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Painted Hills, taken during my trip to Arkaroola earlier this year.
Phase One XF 150MP, 80mm Schneider lens, 1/500 second @ f3.5, ISO 320.

Why is it so hard to know who took a photo in a magazine or on a website, yet the author of the story (or words) that the photographs accompany is always attributed?

In Australia, moral rights requires a publisher to credit the photographer and it's not something they can generally weasel out of. However, there are lots of grey areas, such as advertising pages which the magazine publisher doesn't produce or when a photograph is purchased from a stock library, because sometimes the stock library doesn't tell you who the photographer is!

However, often when a publisher does attribute a photographer, why is the photo credit tiny and tucked away where it can hardly be seen (e.g. in the gutter of a magazine), while the author of the words is up big, bold and at the beginning of the story?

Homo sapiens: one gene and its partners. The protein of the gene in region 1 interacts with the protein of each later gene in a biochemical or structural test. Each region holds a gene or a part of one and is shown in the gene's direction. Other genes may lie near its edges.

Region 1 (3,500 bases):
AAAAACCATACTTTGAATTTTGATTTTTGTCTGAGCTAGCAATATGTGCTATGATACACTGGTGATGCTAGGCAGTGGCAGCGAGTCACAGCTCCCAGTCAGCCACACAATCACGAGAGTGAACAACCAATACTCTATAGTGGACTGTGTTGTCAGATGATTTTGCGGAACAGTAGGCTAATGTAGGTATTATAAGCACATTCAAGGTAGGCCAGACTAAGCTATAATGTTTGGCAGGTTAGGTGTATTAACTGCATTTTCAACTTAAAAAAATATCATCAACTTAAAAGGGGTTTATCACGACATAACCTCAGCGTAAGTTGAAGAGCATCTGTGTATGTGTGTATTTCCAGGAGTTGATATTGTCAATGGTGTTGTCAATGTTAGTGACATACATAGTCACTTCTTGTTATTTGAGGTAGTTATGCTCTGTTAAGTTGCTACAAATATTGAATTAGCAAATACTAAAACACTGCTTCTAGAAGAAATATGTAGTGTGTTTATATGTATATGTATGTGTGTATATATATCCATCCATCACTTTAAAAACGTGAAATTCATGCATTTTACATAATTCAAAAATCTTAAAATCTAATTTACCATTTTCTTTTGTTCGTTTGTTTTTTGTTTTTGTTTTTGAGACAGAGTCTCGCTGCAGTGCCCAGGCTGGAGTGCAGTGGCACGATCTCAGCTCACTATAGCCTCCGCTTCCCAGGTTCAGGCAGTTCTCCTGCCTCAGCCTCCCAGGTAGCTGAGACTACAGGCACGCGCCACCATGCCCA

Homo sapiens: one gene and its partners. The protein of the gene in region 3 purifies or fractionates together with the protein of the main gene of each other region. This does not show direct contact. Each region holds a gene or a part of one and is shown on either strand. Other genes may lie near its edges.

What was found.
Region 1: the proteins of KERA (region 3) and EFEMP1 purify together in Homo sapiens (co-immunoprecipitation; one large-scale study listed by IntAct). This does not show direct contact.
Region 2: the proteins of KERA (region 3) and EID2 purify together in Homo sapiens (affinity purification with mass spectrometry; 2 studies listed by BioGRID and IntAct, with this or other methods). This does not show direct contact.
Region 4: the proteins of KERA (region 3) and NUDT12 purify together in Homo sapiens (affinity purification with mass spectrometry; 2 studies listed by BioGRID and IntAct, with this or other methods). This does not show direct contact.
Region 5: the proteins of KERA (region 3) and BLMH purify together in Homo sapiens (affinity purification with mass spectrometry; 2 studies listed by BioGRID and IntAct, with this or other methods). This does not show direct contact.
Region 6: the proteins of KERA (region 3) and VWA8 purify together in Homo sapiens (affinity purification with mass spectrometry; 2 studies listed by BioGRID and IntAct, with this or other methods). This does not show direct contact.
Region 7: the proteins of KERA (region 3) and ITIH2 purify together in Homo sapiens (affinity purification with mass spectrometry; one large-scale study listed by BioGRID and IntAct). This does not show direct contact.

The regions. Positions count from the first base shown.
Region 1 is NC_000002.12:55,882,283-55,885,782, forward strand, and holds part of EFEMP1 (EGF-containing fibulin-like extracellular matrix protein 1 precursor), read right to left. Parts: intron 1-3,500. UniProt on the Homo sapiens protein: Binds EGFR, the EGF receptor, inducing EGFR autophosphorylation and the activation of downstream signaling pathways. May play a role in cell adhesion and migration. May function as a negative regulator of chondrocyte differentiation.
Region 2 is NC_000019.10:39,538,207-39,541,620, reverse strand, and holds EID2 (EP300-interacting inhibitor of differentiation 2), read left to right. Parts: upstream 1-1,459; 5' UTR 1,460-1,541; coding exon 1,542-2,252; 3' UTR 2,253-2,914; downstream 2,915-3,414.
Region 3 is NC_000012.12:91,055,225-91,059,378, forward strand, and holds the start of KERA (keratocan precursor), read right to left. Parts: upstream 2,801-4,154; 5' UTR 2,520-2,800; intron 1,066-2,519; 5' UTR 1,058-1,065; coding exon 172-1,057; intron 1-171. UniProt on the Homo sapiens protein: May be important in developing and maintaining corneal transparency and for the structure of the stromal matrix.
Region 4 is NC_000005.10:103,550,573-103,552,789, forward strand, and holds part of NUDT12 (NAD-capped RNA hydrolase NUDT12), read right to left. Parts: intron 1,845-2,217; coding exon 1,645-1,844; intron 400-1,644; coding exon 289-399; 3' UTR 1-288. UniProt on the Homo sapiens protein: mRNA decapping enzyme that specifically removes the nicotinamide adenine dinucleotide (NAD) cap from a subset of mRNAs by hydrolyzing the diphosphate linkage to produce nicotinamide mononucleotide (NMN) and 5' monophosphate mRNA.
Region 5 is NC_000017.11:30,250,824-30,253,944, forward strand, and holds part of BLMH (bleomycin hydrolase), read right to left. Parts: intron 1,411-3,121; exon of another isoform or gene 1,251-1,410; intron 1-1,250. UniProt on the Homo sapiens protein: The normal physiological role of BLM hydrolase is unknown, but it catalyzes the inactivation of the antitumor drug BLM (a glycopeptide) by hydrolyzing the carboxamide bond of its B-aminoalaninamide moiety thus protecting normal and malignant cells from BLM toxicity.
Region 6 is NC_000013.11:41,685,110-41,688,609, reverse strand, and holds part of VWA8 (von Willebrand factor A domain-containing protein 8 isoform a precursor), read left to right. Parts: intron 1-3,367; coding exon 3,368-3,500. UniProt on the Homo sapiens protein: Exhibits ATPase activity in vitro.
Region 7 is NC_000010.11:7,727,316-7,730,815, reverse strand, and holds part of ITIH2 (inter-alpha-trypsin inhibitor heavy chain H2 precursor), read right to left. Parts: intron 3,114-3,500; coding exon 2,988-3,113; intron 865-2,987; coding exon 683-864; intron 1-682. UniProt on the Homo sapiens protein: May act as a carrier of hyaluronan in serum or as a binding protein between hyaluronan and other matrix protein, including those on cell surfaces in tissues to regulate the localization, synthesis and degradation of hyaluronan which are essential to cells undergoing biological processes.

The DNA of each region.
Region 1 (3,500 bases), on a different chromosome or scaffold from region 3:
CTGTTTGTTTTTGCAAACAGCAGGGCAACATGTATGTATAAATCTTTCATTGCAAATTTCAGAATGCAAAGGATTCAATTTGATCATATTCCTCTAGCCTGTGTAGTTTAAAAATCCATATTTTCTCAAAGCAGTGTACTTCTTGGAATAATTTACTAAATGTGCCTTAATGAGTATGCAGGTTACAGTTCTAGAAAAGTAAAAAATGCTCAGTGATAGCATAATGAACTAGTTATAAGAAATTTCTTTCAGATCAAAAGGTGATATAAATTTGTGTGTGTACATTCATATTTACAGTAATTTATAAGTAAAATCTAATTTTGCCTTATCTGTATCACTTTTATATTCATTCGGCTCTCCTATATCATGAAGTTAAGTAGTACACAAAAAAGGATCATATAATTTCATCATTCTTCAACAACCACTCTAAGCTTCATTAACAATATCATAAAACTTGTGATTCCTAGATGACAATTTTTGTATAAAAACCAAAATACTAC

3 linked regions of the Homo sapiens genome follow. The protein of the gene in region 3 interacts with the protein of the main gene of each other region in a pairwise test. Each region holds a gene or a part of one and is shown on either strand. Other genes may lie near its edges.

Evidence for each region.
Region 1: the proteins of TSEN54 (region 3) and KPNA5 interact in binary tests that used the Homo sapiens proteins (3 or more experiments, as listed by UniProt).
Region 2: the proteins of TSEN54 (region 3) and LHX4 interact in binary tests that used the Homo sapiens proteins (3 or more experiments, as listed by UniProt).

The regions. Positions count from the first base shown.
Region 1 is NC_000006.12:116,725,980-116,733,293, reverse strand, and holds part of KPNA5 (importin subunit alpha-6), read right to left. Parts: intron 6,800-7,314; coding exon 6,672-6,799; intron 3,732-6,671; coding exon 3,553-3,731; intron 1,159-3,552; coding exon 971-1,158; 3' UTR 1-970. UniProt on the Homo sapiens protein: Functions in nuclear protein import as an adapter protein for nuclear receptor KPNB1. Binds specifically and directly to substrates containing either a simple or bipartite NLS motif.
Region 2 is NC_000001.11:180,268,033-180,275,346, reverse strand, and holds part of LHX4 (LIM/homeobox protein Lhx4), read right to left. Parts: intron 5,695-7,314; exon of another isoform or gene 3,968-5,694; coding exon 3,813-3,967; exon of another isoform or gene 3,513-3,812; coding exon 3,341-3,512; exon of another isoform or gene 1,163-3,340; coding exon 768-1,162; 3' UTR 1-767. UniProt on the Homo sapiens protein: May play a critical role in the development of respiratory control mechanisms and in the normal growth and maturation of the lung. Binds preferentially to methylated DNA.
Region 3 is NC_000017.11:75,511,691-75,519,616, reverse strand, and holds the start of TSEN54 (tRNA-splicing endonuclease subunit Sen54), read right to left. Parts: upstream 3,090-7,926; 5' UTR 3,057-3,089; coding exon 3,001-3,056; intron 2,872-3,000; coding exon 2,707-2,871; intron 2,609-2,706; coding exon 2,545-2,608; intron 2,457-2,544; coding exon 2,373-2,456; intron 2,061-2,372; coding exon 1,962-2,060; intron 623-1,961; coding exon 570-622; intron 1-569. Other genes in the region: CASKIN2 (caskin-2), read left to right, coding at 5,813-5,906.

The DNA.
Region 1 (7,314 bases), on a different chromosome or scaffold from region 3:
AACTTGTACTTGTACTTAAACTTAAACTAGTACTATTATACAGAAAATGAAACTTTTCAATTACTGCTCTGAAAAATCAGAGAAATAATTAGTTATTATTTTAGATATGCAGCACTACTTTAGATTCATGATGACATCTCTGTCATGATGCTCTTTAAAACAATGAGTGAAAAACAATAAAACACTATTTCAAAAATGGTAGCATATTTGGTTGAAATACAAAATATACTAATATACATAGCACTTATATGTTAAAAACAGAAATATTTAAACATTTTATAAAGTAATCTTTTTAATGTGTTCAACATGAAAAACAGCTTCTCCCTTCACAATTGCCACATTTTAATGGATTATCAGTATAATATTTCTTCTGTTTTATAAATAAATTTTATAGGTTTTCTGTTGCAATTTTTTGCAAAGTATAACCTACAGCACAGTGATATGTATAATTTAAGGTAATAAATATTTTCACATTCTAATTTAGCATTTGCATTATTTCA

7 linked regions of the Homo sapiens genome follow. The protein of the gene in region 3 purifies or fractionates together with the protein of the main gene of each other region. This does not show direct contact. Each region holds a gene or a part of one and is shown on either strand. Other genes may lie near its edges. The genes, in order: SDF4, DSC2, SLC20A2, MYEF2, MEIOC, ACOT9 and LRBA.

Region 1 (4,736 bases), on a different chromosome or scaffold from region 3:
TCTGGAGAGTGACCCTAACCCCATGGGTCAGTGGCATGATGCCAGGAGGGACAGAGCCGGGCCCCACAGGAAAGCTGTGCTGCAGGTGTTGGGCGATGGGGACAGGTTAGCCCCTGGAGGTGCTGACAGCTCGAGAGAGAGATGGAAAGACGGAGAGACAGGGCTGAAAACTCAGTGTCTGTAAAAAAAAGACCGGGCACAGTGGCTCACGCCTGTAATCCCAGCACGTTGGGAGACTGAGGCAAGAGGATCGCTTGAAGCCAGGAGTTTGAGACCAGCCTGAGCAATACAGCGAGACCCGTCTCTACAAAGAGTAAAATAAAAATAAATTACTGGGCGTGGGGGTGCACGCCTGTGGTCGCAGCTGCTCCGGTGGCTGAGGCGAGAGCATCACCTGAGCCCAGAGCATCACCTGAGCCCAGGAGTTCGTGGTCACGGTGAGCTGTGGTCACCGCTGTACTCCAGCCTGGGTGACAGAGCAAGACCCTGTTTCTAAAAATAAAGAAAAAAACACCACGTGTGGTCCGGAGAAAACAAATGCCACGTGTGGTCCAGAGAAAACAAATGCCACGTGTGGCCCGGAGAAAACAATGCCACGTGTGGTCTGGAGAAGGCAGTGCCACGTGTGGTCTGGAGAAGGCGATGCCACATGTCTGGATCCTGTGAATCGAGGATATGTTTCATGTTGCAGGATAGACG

I'm calling out the publisher of Qantas's inflight magazine, Medium Rare Content Agency and the managing director, Nick Smith.

"Dear Mr Smith. Within your Travel Insider magazine are articles where both the writer and the photographer are clearly credited at the beginning of the story - thank you for that. However, on other occasions, when the name of the photographer is clearly known, why do you allow your designers to put a tiny 6 point credit in the gutter of the magazine, almost hidden where no one will see it? I believe this practice denigrates the value of photography which, in all other respects, appears to be highly prized in your publication. Surely your editors and designers could do better when it comes to attributing the value photography adds to your publication?"

Nick and his content agency are not the only publishers who follow this approach and I think it's time we called them all out. So, Nick, what do you reckon? Will your publications give photographers the (more obvious) credit they deserve?

Here endeth the rant!

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